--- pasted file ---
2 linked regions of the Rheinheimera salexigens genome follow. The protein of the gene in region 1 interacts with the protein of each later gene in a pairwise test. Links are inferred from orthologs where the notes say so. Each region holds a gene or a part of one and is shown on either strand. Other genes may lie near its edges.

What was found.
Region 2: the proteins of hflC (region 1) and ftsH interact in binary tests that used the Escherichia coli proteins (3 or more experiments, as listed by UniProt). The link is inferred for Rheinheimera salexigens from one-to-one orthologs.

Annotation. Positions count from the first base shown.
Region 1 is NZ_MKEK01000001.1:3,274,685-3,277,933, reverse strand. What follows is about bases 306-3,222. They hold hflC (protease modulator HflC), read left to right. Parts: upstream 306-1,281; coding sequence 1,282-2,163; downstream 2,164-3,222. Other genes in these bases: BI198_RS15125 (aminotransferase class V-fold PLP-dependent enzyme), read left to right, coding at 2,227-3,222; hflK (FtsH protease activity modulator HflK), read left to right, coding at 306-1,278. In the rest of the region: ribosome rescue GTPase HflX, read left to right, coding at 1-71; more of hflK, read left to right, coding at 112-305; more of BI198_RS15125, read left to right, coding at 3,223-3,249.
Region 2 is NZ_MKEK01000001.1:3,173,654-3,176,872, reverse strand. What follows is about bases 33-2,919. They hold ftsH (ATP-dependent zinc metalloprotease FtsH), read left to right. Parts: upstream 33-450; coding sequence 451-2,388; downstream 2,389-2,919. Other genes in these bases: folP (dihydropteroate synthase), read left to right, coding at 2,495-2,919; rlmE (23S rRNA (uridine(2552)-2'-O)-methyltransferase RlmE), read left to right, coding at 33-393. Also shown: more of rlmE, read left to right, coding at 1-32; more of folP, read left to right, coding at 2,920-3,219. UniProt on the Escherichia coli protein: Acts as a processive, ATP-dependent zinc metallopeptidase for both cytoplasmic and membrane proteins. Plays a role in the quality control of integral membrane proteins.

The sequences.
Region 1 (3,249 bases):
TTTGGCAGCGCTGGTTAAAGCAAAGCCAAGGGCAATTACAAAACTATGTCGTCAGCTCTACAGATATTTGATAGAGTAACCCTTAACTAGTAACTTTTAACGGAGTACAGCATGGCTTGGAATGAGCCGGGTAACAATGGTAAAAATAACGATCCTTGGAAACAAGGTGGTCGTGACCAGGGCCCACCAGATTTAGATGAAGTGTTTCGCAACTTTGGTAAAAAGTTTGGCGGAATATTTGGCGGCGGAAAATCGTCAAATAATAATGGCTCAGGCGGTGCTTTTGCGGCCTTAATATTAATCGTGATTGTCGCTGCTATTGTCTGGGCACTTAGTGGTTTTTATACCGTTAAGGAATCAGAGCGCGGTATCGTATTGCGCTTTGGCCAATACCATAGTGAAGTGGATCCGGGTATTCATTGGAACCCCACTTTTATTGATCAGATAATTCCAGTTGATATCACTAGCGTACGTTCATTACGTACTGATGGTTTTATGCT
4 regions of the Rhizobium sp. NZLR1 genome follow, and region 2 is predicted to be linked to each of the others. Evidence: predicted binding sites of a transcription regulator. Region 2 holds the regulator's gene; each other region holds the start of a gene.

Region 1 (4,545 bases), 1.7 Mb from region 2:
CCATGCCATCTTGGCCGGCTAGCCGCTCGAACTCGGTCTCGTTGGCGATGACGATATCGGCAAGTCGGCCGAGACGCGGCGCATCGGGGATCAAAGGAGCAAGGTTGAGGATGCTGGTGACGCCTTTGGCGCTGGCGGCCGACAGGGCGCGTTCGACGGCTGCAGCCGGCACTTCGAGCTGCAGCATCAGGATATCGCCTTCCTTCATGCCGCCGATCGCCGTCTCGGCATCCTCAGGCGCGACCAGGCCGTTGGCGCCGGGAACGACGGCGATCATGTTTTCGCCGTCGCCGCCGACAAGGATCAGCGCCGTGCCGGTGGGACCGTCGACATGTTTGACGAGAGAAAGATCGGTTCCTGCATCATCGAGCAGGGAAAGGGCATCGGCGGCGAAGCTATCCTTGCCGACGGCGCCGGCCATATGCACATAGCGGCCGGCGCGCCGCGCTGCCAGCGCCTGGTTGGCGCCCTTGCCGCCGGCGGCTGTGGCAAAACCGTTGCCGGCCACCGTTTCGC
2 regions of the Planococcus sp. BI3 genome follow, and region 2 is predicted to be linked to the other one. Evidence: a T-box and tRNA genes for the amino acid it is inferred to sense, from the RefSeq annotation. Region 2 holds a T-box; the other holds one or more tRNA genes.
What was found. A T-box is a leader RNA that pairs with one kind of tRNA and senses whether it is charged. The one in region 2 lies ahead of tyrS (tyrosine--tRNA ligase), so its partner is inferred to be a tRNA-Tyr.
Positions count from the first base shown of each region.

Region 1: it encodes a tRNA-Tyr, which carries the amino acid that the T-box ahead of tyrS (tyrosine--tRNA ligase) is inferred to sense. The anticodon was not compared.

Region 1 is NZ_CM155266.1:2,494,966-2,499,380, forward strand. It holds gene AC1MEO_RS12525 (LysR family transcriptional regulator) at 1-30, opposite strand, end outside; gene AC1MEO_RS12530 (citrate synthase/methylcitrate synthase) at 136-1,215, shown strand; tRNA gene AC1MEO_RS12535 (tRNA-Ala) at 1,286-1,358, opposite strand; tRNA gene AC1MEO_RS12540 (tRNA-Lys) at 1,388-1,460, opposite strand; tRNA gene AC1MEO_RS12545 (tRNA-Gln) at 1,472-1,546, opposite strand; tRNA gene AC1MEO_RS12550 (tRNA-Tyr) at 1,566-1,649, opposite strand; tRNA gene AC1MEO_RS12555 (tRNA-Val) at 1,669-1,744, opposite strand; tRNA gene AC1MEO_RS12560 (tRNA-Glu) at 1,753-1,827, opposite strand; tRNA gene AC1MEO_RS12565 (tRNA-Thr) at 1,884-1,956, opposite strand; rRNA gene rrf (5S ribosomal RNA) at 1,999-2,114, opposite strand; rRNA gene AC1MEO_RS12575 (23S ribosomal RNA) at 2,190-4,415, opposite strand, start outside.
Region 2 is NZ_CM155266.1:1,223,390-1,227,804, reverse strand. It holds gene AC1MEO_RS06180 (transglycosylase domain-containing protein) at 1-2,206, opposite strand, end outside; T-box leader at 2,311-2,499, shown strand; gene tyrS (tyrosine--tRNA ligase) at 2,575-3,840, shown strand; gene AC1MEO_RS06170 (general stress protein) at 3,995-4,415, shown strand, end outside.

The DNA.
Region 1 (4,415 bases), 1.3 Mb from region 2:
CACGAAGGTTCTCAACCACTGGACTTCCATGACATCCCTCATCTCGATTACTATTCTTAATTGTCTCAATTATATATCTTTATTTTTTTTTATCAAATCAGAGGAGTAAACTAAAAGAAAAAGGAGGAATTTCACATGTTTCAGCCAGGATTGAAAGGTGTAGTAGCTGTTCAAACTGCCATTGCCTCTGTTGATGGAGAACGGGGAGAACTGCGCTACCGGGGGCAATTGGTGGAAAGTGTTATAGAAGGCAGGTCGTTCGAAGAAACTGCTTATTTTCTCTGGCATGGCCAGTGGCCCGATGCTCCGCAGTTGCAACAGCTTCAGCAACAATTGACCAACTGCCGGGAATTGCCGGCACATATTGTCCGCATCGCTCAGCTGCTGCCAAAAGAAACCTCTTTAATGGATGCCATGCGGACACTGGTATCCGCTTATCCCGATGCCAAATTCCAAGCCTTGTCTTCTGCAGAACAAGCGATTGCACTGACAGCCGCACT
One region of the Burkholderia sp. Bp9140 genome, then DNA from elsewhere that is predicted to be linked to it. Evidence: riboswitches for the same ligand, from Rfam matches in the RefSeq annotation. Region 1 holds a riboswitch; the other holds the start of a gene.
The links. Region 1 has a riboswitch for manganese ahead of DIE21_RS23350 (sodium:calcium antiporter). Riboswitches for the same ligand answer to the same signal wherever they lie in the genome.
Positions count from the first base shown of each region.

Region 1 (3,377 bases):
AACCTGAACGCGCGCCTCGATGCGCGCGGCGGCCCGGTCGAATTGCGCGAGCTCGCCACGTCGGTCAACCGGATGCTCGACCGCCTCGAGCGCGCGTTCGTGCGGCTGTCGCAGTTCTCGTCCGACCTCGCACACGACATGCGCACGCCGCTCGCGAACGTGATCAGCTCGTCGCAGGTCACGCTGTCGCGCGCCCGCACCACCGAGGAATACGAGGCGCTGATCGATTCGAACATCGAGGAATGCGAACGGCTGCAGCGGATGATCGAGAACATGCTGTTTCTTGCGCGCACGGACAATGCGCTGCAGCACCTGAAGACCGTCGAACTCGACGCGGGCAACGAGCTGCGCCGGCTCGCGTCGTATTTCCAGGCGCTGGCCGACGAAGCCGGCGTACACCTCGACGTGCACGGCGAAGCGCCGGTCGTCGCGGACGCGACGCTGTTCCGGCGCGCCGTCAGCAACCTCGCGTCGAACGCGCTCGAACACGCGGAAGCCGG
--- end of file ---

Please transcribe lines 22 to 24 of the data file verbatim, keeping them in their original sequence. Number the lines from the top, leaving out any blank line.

One region of the Burkholderia sp. Bp9140 genome, then DNA from elsewhere that is predicted to be linked to it. Evidence: riboswitches for the same ligand, from Rfam matches in the RefSeq annotation. Region 1 holds a riboswitch; the other holds the start of a gene.
The links. Region 1 has a riboswitch for manganese ahead of DIE21_RS23350 (sodium:calcium antiporter). Riboswitches for the same ligand answer to the same signal wherever they lie in the genome.
Positions count from the first base shown of each region.